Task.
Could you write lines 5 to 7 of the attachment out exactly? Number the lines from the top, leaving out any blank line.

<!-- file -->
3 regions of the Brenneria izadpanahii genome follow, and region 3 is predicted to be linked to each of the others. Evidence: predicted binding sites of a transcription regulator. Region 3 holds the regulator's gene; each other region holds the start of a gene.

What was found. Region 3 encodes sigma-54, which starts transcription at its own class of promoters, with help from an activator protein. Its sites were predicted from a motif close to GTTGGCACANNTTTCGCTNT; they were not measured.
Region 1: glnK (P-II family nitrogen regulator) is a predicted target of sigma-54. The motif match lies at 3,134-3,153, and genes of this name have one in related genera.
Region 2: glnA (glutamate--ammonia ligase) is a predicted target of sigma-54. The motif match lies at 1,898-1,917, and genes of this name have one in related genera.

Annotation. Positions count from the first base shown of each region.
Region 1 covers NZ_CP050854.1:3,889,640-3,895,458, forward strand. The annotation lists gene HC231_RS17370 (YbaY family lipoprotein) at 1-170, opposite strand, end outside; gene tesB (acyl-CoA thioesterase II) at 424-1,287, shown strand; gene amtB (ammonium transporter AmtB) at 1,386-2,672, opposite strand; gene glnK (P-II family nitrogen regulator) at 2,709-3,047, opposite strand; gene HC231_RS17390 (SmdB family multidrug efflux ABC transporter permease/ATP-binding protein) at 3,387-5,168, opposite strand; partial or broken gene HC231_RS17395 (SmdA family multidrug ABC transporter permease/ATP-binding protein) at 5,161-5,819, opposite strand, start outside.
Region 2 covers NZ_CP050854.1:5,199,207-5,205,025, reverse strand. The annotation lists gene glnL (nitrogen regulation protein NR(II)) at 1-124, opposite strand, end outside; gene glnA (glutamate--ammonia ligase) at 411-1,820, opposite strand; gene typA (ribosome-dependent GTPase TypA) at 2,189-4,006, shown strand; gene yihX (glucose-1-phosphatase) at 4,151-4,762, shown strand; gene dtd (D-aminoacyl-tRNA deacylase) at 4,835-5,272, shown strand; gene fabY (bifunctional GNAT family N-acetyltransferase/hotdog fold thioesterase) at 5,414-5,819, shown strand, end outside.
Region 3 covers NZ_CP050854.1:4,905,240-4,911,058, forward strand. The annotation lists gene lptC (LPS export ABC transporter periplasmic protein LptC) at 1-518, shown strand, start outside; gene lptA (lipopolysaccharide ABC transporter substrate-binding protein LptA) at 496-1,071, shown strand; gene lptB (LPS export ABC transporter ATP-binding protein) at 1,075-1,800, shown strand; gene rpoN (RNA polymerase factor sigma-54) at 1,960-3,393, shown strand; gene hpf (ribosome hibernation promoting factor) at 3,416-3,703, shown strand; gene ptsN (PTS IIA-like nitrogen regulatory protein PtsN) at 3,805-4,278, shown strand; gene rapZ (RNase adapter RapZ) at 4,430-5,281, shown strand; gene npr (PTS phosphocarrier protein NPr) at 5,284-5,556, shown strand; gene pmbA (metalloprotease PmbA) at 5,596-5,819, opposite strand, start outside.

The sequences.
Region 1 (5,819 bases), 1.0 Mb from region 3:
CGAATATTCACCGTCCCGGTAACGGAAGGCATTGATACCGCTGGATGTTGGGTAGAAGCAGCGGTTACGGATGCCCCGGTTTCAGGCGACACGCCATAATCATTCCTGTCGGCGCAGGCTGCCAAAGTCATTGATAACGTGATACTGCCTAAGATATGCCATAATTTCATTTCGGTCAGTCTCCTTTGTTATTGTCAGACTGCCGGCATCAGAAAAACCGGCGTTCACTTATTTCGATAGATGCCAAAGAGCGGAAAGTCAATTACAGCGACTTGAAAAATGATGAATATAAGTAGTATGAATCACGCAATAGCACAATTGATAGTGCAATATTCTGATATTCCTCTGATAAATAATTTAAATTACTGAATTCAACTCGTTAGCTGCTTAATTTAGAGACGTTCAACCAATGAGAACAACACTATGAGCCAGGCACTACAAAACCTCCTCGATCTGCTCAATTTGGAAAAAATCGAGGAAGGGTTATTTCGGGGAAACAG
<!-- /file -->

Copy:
Annotation. Positions count from the first base shown of each region.
Region 1 covers NZ_CP050854.1:3,889,640-3,895,458, forward strand. The annotation lists gene HC231_RS17370 (YbaY family lipoprotein) at 1-170, opposite strand, end outside; gene tesB (acyl-CoA thioesterase II) at 424-1,287, shown strand; gene amtB (ammonium transporter AmtB) at 1,386-2,672, opposite strand; gene glnK (P-II family nitrogen regulator) at 2,709-3,047, opposite strand; gene HC231_RS17390 (SmdB family multidrug efflux ABC transporter permease/ATP-binding protein) at 3,387-5,168, opposite strand; partial or broken gene HC231_RS17395 (SmdA family multidrug ABC transporter permease/ATP-binding protein) at 5,161-5,819, opposite strand, start outside.
Region 2 covers NZ_CP050854.1:5,199,207-5,205,025, reverse strand. The annotation lists gene glnL (nitrogen regulation protein NR(II)) at 1-124, opposite strand, end outside; gene glnA (glutamate--ammonia ligase) at 411-1,820, opposite strand; gene typA (ribosome-dependent GTPase TypA) at 2,189-4,006, shown strand; gene yihX (glucose-1-phosphatase) at 4,151-4,762, shown strand; gene dtd (D-aminoacyl-tRNA deacylase) at 4,835-5,272, shown strand; gene fabY (bifunctional GNAT family N-acetyltransferase/hotdog fold thioesterase) at 5,414-5,819, shown strand, end outside.